Here is the hole after I patched it with refractory. The results were outstanding. The metal melted easier because there was so much less loss of heat. Now after seeing how just a small repair in the refractory improves melting I really can't wait to build a new furnace!

But in the meantime...

Page contents copyright © 2007 by L. Oliver II - www.BackyardMetalcasting.com
antique slip rolls machine

This is some prime scrap. It's an antique slip rolls machine used for rolling sheet metal into cylinders. It's in such poor condition (even before I started wrecking it) that it wasn't worth repairing (in my opinion) and I didn't feel like listing it on an auction. So it's gonna be melted.

Iron from the slip rolls

Here is a look at the iron after I broke a section with a sledge hammer. This is prime iron! Nice grain structure and look how thick and "meaty" it is. For general iron casting I consider this to be premium grade, choice selection iron! The number one draft pick!

But for a small cupola furnace thin scrap like the fireplace insert on the previous page is best since cupolas usually require specifically sized pieces of scrap. For more on that see the oil burner Vs. cupola page!

crud and iron in the crucible

Here is the crucible out of the furnace after melting a piece of the slip rolls iron. it seems that everytime I melt iron (granted this is only my second official iron melt) the outside of the piece of scrap turns into a crispy "shell" and the iron within leaks out the bottom leaving an "exoskeleton" of crud at the top of the crucible.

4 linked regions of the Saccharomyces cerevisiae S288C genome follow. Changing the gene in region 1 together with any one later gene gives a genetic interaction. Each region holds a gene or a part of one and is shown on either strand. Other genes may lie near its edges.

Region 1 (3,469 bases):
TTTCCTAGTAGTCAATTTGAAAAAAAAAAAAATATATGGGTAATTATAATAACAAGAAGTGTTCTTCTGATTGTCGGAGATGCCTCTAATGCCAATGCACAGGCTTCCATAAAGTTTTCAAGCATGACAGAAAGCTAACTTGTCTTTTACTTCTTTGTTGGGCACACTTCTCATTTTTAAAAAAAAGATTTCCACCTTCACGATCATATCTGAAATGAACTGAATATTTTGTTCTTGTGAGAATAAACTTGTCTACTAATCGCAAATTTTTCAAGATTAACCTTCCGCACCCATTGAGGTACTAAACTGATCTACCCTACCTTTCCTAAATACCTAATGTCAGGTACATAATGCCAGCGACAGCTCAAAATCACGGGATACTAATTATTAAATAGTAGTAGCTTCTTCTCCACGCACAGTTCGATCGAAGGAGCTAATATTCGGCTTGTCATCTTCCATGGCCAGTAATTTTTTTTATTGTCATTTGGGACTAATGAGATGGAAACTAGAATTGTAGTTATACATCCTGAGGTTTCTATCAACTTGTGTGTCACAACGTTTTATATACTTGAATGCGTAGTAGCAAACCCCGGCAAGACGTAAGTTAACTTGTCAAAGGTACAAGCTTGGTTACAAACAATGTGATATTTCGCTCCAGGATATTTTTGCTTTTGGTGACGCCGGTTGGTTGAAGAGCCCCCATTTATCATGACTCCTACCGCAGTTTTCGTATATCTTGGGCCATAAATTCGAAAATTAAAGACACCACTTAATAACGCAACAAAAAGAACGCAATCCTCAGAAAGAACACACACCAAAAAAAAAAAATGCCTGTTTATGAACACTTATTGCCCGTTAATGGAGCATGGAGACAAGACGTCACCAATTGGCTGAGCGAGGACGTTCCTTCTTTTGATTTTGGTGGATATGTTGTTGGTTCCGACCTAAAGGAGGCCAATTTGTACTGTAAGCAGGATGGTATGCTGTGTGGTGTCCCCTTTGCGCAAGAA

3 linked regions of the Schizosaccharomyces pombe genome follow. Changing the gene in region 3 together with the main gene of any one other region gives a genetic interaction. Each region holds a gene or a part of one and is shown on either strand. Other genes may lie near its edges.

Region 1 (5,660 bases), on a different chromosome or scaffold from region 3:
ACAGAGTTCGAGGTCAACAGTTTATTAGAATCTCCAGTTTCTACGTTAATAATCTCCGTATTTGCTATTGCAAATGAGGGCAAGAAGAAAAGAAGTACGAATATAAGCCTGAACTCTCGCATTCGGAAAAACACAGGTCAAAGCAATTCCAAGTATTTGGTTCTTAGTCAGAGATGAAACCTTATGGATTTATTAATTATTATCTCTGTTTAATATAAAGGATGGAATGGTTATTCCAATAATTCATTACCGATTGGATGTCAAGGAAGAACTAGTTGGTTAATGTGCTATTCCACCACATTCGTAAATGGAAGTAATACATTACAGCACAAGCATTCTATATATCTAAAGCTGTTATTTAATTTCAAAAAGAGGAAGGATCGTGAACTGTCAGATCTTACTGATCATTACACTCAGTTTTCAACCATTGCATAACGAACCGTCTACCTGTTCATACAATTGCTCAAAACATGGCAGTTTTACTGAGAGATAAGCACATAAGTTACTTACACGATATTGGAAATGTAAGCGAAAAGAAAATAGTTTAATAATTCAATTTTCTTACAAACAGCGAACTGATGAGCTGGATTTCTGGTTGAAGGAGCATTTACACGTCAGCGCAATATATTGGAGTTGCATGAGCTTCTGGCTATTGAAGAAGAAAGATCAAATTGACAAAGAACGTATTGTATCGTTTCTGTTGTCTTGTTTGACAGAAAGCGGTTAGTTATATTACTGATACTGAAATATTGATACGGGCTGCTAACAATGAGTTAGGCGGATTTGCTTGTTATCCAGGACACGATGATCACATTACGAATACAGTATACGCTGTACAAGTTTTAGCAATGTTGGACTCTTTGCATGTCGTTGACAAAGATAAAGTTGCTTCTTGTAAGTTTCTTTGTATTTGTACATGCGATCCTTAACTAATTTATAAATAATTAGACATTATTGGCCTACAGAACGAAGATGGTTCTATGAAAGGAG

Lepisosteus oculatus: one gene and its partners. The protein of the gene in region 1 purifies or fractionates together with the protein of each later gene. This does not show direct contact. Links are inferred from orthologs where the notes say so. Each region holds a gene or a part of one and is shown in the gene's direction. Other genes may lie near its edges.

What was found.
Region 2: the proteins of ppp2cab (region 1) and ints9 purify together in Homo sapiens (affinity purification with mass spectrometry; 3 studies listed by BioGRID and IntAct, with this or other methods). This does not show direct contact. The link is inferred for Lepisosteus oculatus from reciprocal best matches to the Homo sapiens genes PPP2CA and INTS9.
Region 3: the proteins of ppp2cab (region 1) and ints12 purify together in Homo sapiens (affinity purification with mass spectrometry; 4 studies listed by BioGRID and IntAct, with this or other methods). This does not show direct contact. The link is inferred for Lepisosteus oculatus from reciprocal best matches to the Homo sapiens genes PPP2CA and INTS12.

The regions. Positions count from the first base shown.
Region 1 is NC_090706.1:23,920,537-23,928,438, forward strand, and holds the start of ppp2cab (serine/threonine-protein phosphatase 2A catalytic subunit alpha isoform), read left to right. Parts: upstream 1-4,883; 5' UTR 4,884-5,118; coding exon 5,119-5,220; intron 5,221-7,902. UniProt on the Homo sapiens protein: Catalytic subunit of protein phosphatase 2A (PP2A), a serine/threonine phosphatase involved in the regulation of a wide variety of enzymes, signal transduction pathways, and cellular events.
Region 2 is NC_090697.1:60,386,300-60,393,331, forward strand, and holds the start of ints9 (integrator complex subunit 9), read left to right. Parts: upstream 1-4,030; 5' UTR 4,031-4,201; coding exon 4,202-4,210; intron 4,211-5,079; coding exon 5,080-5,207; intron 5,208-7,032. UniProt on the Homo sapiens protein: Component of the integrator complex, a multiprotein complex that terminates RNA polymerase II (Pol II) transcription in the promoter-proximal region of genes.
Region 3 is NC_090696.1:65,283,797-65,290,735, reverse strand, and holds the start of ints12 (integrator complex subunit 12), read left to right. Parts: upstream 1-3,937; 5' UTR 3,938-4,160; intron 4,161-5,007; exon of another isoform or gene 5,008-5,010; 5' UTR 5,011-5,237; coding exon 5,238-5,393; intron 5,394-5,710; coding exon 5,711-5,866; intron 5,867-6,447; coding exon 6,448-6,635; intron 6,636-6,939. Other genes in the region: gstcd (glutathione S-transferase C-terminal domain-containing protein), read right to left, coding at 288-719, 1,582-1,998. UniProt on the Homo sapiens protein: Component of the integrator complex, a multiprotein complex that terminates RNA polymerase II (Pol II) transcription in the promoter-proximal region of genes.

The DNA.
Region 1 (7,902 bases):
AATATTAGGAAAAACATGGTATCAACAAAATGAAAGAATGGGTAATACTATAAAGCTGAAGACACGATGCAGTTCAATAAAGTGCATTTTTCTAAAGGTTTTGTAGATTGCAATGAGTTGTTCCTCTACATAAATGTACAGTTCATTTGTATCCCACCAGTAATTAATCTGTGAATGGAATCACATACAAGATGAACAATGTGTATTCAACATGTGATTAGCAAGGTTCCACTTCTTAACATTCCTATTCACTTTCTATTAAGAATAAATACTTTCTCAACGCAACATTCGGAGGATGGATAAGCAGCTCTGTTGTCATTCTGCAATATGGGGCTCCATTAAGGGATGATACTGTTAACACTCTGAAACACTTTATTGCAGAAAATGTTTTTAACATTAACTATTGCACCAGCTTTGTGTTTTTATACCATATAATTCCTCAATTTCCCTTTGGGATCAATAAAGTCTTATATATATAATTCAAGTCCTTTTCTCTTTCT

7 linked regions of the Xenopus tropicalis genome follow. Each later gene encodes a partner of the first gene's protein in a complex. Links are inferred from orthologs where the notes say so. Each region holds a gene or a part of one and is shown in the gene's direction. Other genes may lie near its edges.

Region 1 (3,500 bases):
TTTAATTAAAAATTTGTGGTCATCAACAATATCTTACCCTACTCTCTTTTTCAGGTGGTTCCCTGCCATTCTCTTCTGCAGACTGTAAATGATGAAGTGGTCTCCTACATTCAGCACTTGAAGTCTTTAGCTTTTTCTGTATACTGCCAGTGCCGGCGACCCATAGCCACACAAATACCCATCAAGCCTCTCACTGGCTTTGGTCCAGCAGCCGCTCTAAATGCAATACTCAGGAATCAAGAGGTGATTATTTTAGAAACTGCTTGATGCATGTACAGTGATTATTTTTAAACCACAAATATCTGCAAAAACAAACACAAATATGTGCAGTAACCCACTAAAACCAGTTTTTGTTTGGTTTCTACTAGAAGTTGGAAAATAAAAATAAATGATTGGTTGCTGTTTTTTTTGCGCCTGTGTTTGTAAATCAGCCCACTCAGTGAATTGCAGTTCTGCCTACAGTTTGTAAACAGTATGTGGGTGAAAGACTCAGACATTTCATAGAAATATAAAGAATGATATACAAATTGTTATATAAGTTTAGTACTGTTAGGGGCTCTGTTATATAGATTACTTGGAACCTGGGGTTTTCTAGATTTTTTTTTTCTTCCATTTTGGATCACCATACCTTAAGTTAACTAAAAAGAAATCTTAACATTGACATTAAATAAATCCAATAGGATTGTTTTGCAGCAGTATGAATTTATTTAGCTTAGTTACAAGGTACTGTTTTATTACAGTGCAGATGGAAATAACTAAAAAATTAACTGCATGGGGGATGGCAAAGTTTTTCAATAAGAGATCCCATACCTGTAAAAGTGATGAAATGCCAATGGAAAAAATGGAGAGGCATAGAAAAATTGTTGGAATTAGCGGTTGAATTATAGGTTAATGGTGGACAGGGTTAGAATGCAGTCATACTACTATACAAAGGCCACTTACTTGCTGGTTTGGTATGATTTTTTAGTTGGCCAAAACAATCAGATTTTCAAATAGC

Notice the "exoskeleton" I mentioned floating on top of the molten iron. If my refractory were in good condition I could probably get more complete melting but heat escapes all over with my current furnace.

www.BackyardMetalcasting.com -- Lionel's Laboratory
Pouring the iron

About 30 minutes after putting the crucible in the furnace here is the iron pour. It's not the best photo obviously. Since I work alone I take the action photos with the camera on a tripod with the automatic timer set. Since this casting session was at night and the only avilable light was from the furnace, I mistakenly set the camera tripod at the wrong angle.

The glowing iron casting

Here is the iron in the mold about 3 minutes after the pour. I have to be honest, this iron casting stuff is a lot easier than I expected. To me it's just like casting aluminum just a lot hotter. And it shrinks less than aluminum so that is nice. And with injector-type oil burners the cost of melting iron is the same as aluminum. The only drawback is that the higher temperatures require furnaces to be built with high temperature refractory rather than the homemade stuff that you can get away with for aluminum.

The cooled castings

Here are the "castings" after a cooldown. One is just a partial ingot and the other is the result of me using half of a model engine cyclinder pattern for an open face mold.

From what I had read I was expecting the iron to turn the molding sand to glass and have to grind it off the castings or dissolve it with acidic "pickling" solutions. All of that seems to be an exageration fortunetly. But then again these are small pieces, we'll see what happens when I start casting larger ones.

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Copyright © 2007 by Lionel Oliver II All Rights Reserved.
This site was created Sept. 28, 2000